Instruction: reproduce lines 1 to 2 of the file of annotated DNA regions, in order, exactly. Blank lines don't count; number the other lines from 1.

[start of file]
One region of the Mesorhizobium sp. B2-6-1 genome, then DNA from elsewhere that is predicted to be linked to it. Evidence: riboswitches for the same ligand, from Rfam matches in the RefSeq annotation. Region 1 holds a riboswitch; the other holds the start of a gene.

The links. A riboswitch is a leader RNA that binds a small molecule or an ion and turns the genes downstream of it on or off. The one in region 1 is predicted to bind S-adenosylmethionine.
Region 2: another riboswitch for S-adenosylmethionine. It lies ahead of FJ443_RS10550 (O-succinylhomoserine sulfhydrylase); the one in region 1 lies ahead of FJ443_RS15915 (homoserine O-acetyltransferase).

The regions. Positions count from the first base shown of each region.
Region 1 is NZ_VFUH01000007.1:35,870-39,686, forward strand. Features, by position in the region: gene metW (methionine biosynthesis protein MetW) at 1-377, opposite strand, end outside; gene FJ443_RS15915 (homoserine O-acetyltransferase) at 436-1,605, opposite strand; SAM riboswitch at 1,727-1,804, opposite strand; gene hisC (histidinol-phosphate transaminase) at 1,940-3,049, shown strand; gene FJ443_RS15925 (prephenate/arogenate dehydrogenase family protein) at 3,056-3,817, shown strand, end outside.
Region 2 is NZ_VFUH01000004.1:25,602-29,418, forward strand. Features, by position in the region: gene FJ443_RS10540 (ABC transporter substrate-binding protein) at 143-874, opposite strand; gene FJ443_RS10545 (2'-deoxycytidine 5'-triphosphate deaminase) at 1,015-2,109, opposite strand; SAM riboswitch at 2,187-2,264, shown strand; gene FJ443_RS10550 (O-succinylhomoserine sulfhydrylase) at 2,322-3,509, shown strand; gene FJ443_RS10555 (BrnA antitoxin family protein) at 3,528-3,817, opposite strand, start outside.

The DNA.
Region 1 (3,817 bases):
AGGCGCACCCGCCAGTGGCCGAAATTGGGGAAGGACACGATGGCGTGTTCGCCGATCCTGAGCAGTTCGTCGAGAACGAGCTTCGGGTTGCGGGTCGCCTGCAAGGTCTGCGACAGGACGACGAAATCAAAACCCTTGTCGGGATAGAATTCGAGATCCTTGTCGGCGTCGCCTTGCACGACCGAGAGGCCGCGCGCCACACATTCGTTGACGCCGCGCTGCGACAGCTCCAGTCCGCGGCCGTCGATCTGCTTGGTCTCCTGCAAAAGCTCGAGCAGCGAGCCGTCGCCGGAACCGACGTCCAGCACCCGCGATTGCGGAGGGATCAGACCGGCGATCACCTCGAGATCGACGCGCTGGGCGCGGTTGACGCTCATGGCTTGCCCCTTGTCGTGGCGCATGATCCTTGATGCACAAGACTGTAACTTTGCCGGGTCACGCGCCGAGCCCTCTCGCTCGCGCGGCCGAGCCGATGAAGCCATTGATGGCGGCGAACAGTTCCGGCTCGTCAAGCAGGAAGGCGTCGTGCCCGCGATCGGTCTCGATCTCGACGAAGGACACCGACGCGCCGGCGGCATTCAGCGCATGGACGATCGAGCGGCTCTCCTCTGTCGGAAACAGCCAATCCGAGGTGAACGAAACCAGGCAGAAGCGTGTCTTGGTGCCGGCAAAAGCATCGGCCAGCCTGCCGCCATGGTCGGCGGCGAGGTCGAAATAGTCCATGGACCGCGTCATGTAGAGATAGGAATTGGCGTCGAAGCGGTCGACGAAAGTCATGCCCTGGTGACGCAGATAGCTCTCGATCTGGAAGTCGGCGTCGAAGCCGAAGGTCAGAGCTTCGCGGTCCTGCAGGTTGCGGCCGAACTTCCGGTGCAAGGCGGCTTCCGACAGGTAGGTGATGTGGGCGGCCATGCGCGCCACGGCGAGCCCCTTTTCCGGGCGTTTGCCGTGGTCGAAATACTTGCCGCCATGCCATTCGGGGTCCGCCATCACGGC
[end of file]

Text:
One region of the Mesorhizobium sp. B2-6-1 genome, then DNA from elsewhere that is predicted to be linked to it. Evidence: riboswitches for the same ligand, from Rfam matches in the RefSeq annotation. Region 1 holds a riboswitch; the other holds the start of a gene.

The links. A riboswitch is a leader RNA that binds a small molecule or an ion and turns the genes downstream of it on or off. The one in region 1 is predicted to bind S-adenosylmethionine.